As part of our Women in Tech segments, we generally talk to only one person in a company. Today, we had the opportunity to have a round table discussion with the team at LOQEX, a Wildix partner located in the UK but serving business needs around the world. Shelley Banks (Operations Manager), Farah Nazir-Chapman (Head of Business Strategy) and Joanna Palmer (Financial Director) joined us to have a chat about their perspectives on being women in the communications industry.
Shelley: Since I joined the telecoms sector about 3 years ago, I’ve been quite lucky that I’ve never come across any judgement because of my gender. I’ve always worked in male-dominated industries prior to coming into telecoms, so it’s never fazed me. It has always been pretty normal for me to just make myself known and gain the respect of my peers. However I think Farah may have a different opinion on this.
Farah: So my view is slightly different. I’ve been in telecoms for over 20 years, predominantly as an engineer. I completed my first technical accreditations in the late 90s, where I was always the only woman on the engineering courses, so there was quite a lot of misogyny, sadly. On site visits, I’d arrive on-site with a whole load of kit to be told, “Oh, sorry we’re expecting an engineer.” This was 20 years ago, though, and times have changed, thankfully.
However, although we have seen a rise in the number of women in technical roles, we’re still dramatically underrepresented in comparison to other areas in STEM.
From our perspective, this disparity has motivated LOQEX to support a business mentoring program with local schools, in particular girls’ schools, to help raise awareness of this exciting and diverse sector. We believe if we don’t address the gender balance and highlight the opportunities available in the channel, how can we expect the situation to change.
It’s helped that tech is more widely available now — you see small children accessing and being immersed in tech from a young age before gender roles start to really kick in.
Joanna: I think Farah’s put it very well there; telecommunications has been a very male-dominated industry. As time’s going on, things are changing, and we’re seeing more women enter the tech industry. At LOQEX, we’ve built up a team where everyone is seen as equal, and all ideas and opinions are treated as valid.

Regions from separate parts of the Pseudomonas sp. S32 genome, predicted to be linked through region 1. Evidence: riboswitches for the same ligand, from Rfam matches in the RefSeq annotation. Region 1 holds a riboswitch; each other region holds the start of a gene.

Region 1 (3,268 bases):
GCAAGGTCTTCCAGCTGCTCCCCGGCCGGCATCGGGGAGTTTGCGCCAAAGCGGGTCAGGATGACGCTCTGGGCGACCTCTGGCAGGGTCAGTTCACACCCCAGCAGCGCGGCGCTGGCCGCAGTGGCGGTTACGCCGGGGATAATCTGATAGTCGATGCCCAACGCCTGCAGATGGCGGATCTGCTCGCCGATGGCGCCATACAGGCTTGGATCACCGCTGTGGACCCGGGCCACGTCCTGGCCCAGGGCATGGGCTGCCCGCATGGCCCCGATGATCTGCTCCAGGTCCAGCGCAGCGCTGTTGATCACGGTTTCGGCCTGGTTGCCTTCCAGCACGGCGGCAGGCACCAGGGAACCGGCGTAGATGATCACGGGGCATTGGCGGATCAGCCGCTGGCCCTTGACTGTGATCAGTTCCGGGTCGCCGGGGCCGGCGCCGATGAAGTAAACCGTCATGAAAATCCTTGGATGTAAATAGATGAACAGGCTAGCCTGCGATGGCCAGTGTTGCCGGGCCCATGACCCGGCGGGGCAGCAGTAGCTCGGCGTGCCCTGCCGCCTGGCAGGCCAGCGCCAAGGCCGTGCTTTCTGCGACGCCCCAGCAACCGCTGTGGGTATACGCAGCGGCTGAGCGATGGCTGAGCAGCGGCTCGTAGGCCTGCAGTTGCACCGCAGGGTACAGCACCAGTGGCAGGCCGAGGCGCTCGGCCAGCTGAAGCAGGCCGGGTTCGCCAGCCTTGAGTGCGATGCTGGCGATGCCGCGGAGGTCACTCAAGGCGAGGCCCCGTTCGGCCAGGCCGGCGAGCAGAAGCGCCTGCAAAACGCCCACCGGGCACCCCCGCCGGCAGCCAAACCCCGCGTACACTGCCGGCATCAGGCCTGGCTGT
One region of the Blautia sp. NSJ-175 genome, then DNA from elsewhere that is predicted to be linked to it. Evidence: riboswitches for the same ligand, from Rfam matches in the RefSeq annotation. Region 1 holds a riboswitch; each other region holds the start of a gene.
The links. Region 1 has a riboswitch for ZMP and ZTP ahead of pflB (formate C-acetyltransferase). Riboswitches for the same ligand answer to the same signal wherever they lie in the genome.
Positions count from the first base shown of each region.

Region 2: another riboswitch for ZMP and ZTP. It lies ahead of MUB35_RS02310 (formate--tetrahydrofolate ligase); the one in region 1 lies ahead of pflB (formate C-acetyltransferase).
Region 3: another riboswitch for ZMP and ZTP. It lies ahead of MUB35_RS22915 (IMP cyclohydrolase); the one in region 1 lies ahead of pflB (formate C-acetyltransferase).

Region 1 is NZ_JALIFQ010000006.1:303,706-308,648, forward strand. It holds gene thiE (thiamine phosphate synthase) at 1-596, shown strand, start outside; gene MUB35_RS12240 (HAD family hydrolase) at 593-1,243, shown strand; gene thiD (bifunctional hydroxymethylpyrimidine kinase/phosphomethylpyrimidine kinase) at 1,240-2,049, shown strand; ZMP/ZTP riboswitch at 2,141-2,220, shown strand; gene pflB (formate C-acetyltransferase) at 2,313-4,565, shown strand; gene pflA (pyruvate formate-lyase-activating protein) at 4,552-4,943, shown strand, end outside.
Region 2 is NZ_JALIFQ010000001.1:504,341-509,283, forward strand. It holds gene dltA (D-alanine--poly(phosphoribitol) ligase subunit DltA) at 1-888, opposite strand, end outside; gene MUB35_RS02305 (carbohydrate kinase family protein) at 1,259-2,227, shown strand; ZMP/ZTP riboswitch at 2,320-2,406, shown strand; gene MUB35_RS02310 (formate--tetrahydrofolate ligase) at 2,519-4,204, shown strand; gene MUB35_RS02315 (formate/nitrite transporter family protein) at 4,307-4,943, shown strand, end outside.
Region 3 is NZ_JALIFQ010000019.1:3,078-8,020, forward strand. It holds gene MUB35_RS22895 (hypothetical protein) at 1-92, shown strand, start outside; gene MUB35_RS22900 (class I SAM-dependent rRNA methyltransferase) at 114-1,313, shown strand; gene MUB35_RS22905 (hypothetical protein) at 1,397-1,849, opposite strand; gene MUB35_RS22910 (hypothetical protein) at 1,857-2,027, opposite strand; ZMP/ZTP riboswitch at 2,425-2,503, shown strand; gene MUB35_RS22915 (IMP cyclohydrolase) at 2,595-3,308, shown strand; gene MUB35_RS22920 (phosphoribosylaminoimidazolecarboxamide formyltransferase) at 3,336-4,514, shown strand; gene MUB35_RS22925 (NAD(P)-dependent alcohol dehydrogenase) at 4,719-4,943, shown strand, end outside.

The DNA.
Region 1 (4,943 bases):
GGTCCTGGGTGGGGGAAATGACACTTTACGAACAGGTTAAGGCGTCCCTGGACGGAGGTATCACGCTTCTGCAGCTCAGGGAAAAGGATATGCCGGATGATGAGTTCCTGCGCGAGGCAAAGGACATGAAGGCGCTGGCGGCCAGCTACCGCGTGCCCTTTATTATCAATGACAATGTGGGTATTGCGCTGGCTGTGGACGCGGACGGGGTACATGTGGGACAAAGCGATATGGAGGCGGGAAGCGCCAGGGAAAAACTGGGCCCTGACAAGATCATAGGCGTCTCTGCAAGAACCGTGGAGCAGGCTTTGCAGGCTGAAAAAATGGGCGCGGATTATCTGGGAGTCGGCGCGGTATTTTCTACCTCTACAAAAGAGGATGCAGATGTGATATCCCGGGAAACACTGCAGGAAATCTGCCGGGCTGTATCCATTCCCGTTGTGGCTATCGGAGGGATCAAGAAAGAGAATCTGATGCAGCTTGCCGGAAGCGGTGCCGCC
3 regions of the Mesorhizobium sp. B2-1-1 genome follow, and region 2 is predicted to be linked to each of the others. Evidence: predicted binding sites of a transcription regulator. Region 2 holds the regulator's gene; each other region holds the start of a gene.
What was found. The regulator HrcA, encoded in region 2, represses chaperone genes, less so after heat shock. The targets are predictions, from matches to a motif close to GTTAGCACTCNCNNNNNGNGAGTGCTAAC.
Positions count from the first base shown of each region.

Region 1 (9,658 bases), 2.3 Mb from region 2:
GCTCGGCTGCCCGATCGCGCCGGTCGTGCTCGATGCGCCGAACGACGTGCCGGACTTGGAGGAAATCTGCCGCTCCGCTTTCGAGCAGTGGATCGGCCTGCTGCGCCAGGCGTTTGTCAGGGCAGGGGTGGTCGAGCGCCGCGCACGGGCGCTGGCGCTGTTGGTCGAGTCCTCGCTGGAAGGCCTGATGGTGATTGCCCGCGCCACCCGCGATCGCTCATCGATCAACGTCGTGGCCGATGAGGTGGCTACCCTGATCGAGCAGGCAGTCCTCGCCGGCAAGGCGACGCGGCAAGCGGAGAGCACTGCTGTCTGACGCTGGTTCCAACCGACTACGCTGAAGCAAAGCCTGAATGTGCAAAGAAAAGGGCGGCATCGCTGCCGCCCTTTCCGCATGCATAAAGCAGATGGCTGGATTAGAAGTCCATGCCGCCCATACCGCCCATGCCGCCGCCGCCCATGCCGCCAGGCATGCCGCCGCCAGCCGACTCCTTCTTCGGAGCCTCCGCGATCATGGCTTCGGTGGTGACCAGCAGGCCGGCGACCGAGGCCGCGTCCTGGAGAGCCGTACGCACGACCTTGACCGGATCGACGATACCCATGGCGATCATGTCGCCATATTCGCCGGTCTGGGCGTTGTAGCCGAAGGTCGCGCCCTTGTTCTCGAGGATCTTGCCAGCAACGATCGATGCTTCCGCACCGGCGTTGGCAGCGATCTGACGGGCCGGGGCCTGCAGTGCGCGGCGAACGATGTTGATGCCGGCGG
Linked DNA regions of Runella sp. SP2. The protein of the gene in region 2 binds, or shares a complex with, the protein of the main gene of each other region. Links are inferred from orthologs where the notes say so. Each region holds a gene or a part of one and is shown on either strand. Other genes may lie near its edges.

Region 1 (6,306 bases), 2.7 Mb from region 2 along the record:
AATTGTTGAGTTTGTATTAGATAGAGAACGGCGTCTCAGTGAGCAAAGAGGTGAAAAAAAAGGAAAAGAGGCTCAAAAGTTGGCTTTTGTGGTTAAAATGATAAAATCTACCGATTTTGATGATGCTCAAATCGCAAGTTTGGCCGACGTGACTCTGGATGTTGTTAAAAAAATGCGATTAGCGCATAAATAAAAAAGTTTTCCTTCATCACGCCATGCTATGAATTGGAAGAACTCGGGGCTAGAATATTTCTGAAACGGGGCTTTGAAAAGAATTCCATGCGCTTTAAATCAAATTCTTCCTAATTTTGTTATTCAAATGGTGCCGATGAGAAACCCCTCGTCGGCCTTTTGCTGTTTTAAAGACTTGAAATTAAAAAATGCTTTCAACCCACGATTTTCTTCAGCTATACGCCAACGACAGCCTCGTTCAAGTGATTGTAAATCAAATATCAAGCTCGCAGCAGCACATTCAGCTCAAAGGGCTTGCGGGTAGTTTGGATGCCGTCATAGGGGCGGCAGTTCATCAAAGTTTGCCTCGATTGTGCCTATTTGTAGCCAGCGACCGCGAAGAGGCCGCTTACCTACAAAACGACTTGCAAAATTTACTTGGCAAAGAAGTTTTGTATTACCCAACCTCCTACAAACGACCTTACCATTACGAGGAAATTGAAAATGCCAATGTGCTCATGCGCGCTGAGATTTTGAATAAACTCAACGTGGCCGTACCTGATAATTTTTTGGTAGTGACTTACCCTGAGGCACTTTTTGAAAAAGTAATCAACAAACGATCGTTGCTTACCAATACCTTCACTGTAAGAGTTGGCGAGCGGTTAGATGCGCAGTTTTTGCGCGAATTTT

Because we’ve often been brought up to be meek and mild compared to men, I find that women need to shout a little louder to be seen and heard.
It has got better — women are seen as equals now. I haven’t had any experiences recently that undermines that.
Farah: I think it gives us a competitive edge in certain areas as our thought processes are quite different when it comes to technology. It’s the coming together of different viewpoints, which allows our solutions to be different from others in the same space.
This has been driven by LOQEX having a very strong female-led team — 75% of LOQEX is female, which isn’t the norm in this sector. It gives us that solutions-driven competitive edge. We’re consultative and focus on building relationships rather than looking simply at the volume of sales. Quality is the driving force behind our connections.
Joanna: I love the fact that we’ve built this really good team at LOQEX. Everyone brings their own ideas and qualities to the business, so we’ve built this foundation of trust. We can get on with our own duties safe in the knowledge that everyone around us is also getting on with their tasks.
We have a very harmonious team.
Shelley: We do have a really good team where we have built the foundations to grow.
Personally, I’ve learnt so much since coming into the industry. Especially from the team. I’m still quite new compared to others here. I sit back and think “I can’t do this” sometimes, but then I go out and actually do it. Every day is a learning day. The tech develops so quickly that there’s no time to stand still. I’ve learned all this in such a short period of time. The fact that tech moves on so quickly is a huge advantage as well — you don’t have time to get bored or stagnant. Everyone’s also having to learn and adapt, so you’re all in the same position.
Farah: I love helping organisations untangle the mess caused by legacy systems. We pick apart the lines, the hardware, the services and discover what value there is in them. People often want to keep parts of the system they see as “irreplaceable” but in most cases, it’s better to unpick everything, tailor the solution and deliver true value.
I cut my teeth on legacy systems, so that makes it so much more interesting to me. We don’t walk away from technically challenging situations, either, where some competitors would. We brainstorm as a team and come up with an approach that works for our client. That’s what makes it really exciting for me.